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The Town

It’s always good to see a bank raid, hostages being taken, divided loyalties, and unpredictable eruptions of violence, as well as throwaway sex, well-conceived car chases, things being bullet-riddled, perilous and unlikely attempts at going straight and escaping your past, prison scenes, grim locale nightspots and murky revelations. The Town is endowed with a flashy, impressive array of such things, and, crucially: good, slick-yet-raw direction and fine performances all round*.

The Town, as it begins, concerns Ben Affleck and cohorts disguisedly barging into a bank and emptying the vault. The combination twiddler: Rebecca Hall, who is soon a hostage, briefly, as they make a getaway. Hall, it turns out, got a bit of a look at the miscreants, in particular the giveaway tattoo Jeremy Renner helpfully displays on the back of his neck. And she’d ‘…recognise the robbers if I heard their voices.’ Even though she swiftly ends up in a fairly preposterous relationship with a perturbed Affleck, who needs to glean her state-of-mind and whether she has any incriminating memories and ends up romancing her and cajoling her out of her disquiet instead.

Jon Hamm is basically a dyspeptic Don Draper minus the complex charm (and a few IQ points) as the FBI hound going after the crims. He assuages Hall and gently presses her for relevant info, but she’s soon being coached by Affleck to keep schtum and avoid being shipped-off into a witness protection nightmare, ‘Cleveland, Arizona, somewhere safe.’ Disappointingly, Hamm isn’t given much to chew on and has one decent speech throughout (and even then he’s being lined up to have them casually snipped by Affleck, who generously gives himself every single decent bit of dialogue in the film). He’s a bit of a neutered, hollow, generic character that Hamm couldn’t conceivably do any more with.

The rest of the cast seem to be on a long-leash. It’s good to see Pete Postlethwaite turn up as an indubitable Irish kingpin masquerading as an indubitable Irish kingpin florist. He has a sidekick with bleach-blonde hair. What is it that’s so worrying about bleach-blonde hair on a heavy? Chris Cooper has one perfectly measured scene to impress as Affleck’s finished dad. Rebecca Hall is fine apart from (see footnote) a fatal drawback, and Jeremy Renner is excellent as Affleck’s fuseworn best friend. Blake Lively is also clearly destined for (possible awards consideration?) Evan Rachel-Wood-esque great things.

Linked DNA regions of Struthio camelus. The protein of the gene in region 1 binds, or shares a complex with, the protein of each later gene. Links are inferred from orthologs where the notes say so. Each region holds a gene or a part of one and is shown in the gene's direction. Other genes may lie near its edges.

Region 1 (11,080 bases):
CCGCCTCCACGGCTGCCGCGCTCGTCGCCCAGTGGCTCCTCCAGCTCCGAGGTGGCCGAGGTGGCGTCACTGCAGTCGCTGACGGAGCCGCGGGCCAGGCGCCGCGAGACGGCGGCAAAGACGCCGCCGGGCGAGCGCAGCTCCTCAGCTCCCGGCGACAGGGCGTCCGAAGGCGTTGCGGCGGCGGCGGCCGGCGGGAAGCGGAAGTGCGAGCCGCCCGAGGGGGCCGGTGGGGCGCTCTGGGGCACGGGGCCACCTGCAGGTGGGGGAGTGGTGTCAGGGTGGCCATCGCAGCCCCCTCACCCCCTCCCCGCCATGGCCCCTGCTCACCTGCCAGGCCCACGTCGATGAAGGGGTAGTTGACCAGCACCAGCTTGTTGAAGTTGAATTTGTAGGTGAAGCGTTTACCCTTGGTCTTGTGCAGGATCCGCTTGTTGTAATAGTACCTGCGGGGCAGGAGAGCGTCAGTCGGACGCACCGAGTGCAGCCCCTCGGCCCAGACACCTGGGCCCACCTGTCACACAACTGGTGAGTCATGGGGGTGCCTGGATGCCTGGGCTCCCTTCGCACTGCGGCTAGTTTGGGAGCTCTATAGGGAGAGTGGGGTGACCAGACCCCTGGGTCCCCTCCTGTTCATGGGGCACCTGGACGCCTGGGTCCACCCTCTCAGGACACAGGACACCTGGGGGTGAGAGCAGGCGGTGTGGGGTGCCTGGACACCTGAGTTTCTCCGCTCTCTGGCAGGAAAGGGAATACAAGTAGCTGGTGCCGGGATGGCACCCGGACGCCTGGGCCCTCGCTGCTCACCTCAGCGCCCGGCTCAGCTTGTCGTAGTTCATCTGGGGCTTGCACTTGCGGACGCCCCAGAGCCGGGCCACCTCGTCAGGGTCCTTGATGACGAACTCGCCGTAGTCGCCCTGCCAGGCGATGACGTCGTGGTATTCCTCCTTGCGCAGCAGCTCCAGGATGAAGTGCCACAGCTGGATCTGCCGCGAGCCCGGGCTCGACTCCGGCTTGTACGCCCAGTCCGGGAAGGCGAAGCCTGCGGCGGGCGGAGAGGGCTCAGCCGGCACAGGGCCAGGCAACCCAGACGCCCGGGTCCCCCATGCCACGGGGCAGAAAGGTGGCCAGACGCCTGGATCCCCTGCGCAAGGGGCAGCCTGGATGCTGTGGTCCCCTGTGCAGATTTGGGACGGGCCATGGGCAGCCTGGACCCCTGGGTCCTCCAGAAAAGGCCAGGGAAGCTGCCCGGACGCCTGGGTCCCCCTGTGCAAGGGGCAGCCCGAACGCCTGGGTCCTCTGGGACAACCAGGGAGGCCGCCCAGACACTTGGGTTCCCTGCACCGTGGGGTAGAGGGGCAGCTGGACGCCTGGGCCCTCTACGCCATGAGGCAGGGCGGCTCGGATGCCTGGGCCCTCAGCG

There’s a rigorous refusal to break new ground here and a stubborn commitment to simply doing a good, perfectly unoriginal but estimable job. Nothing will surprise, every plot development is within the reach of easy guesswork but the film never drags and manages to cleverly employ endlessly reused and recycled genre mainstays. Affleck wants out of a dead future and the inevitability of prison-rot, but, of course, there are myriad nefarious influences that need him where he is and Hamm somewhat sluggishly in his wake. And then there’s Hall, who is a hopeful manifestation of a way out. Despite these familiar arc touchstones, The Town works on its own terms. 

And Ben Affleck does a good job of both helming a relatively logistically-fraught enterprise and delivering a believable performance as a complex, emotionally tangled character with demons, living and dead, plaguing his high-stakes life. With The Town, his second film as director, he’s added a superior example to the genre.

*Rebecca Hall simply cannot bring herself to maintain any semblance of a Boston accent, and often, not unamusingly, seems to simply give up mid-sentence, bored, and slips back into her ‘normal’ delivery. Which wouldn’t be that much of an issue, if only she didn’t sound quite a lot like Keira Knightley. It’s quite embarrassing and almost mangles pretty much every single scene she’s in. You’re looking for the boom to slip into view as someone shouts ‘Cut!’ Well I was.

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